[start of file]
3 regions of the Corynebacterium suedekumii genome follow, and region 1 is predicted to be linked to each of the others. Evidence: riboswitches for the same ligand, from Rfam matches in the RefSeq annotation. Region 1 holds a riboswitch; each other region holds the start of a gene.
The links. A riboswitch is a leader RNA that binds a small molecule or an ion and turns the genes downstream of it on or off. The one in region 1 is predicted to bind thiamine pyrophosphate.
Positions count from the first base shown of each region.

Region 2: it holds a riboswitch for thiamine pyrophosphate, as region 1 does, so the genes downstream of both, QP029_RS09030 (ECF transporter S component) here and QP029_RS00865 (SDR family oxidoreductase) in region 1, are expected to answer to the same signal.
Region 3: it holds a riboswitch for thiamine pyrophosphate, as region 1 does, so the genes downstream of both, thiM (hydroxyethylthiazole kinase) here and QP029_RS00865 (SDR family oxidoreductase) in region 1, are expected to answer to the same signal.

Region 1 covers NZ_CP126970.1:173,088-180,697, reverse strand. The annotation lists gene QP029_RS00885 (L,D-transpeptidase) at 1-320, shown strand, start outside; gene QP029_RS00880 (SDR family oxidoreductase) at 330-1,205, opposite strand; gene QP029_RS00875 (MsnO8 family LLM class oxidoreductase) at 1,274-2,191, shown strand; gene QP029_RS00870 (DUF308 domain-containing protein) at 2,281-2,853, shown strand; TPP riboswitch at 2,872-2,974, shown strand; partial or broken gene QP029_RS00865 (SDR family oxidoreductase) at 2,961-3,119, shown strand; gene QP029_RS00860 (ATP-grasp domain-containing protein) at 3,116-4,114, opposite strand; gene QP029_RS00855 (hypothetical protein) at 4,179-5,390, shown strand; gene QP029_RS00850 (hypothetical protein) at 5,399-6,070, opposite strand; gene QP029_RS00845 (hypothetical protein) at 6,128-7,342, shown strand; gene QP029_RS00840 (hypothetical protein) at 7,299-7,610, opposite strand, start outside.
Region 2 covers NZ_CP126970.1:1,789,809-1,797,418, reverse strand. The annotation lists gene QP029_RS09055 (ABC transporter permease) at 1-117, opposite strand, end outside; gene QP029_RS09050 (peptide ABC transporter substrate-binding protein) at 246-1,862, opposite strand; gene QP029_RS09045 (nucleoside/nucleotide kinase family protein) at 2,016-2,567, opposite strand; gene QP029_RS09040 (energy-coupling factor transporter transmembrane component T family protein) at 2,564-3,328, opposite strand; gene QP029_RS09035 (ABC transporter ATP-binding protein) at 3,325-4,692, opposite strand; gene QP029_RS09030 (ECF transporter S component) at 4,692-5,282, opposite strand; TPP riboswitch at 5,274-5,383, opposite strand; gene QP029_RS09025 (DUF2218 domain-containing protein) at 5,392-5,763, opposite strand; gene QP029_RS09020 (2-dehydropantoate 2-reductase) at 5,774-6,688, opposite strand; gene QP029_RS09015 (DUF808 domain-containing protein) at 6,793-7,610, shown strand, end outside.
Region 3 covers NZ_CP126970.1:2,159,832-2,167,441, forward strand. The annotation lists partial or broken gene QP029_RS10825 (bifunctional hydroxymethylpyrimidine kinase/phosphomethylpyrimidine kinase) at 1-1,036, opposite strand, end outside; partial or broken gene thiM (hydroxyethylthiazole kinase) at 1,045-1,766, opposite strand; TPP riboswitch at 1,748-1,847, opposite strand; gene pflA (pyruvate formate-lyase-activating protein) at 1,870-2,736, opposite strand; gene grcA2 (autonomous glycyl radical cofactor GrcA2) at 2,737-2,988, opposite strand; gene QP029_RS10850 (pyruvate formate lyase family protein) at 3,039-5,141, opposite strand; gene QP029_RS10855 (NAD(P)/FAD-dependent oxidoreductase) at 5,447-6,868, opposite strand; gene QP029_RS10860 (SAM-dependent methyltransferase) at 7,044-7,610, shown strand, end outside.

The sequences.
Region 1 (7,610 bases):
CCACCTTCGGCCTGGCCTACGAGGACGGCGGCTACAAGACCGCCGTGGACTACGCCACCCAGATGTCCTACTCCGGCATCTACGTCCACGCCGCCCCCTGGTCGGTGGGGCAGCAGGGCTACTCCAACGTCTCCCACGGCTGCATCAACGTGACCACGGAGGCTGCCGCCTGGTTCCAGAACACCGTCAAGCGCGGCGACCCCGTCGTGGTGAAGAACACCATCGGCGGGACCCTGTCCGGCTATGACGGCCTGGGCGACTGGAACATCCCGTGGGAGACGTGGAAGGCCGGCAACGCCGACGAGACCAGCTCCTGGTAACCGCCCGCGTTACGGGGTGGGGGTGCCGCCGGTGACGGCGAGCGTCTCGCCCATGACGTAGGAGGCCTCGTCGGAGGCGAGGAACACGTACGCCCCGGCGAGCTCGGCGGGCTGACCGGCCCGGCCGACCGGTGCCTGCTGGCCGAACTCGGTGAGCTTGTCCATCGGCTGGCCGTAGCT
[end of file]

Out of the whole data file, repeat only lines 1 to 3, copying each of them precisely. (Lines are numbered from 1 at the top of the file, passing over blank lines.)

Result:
3 regions of the Corynebacterium suedekumii genome follow, and region 1 is predicted to be linked to each of the others. Evidence: riboswitches for the same ligand, from Rfam matches in the RefSeq annotation. Region 1 holds a riboswitch; each other region holds the start of a gene.
The links. A riboswitch is a leader RNA that binds a small molecule or an ion and turns the genes downstream of it on or off. The one in region 1 is predicted to bind thiamine pyrophosphate.
Positions count from the first base shown of each region.